To the contrary, Turkey has sheltered millions of refugees. Thus, Turkey deserves America’s thanks and not its scorn. That vital country has paid dearly for U.S. missteps in the Middle East since 2001. If Turkey emerges as a hostile, nuclear-armed state outside of NATO a decade hence, then people will know that the U.S. foreign-policy establishment, with its endless “moral rectitude,” is to blame.

As to ISIS, the extremist group was always comprised of a bunch of youthful thugs in pick-up trucks. Ideally, Washington would have let this rabble try to rule its little khanate—the better to prove its cruelty, ineptitude and the poverty of its ideology. Alternatively, the U.S. military could have wiped out the terrorist group in a couple of weeks, but Washington did not like the “optics” of yet another large-scale intervention in the Middle East. So, the United States chose to hire and cajole locals for the job. 

Putting aside that the much-ballyhooed “victorious conflict,” which seems to have erupted over the killing of an American journalist—an apparently sacrosanct red line if there ever was one—the war against ISIS had no serious basis in either international law or in domestic U.S. law. For those quaint and few Americans who take the Constitution seriously, Congress is supposed to declare war in such situations but it hasn’t done so since 1941. Additionally, there is the fact that the “war” took more than a few civilian lives and left a highly uncertain legacy for survivors, including the children.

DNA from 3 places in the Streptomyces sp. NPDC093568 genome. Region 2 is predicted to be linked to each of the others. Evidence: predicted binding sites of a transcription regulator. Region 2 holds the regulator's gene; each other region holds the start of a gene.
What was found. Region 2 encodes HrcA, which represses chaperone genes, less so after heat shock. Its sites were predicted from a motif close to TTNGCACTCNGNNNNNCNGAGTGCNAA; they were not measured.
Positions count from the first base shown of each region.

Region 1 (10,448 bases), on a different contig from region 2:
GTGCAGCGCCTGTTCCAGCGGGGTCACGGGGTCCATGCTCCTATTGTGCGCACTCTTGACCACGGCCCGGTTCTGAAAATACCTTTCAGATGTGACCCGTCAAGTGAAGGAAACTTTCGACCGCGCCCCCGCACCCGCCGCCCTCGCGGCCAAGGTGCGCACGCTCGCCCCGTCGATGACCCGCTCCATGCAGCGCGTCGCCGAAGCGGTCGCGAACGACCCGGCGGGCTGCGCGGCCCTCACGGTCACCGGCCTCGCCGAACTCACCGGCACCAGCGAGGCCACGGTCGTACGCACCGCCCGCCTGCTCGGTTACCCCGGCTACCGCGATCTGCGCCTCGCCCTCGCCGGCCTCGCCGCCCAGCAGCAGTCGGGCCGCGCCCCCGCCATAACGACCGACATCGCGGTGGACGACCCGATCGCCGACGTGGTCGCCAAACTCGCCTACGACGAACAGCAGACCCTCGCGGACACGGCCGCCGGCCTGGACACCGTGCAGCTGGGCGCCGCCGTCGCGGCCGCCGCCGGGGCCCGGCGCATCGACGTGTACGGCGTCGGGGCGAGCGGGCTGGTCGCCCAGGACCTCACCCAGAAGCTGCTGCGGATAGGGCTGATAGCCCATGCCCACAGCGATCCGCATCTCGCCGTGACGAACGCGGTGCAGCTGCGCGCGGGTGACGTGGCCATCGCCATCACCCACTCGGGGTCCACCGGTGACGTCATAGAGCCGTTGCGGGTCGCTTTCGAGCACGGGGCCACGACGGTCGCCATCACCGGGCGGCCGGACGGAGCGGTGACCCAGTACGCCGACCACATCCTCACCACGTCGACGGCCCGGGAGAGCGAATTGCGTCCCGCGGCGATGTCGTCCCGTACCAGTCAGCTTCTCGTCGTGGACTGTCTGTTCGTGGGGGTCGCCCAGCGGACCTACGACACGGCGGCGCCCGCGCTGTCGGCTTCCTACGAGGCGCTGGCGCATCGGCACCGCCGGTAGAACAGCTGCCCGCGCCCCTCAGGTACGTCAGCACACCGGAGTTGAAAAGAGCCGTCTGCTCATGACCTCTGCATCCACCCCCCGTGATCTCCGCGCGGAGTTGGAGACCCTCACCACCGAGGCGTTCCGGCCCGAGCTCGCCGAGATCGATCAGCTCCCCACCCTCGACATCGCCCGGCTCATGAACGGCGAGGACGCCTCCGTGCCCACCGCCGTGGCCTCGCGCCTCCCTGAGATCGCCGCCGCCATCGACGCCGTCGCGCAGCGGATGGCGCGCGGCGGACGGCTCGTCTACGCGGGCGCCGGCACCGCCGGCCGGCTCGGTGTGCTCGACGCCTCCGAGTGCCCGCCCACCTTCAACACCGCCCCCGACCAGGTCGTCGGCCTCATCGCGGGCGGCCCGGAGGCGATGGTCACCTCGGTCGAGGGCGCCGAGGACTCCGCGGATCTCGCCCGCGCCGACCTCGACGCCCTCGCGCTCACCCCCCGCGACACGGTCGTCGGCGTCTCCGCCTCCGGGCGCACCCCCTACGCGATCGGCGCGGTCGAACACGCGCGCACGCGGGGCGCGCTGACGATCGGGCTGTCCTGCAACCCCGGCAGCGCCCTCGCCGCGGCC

As for the Kurds, their plight is sad, for sure, but the blame mostly rests in the repeated occurrence of “bad friend syndrome,” wherein various American representatives (and their pundit pals) deluded them into thinking that—along with chests of arms and cash—Uncle Sam would also proffer up new, semi-permanent security commitments to vulnerable stateless people in obscure parts of the Middle East. That is manifestly not the case. Their tale of woe is one of many sad circumstances that exist in the Middle East.

Lyle J. Goldstein is a research professor in the China Maritime Studies Institute (CMSI) at the United States Naval War College in Newport, RI. In addition to Chinese, he also speaks Russian and he is also an affiliate of the new Russia Maritime Studies Institute (RMSI) at Naval War College. You can reach him at [email protected]. The opinions in his columns are entirely his own and do not reflect the official assessments of the U.S. Navy or any other agency of the U.S. government.

Image: Reuters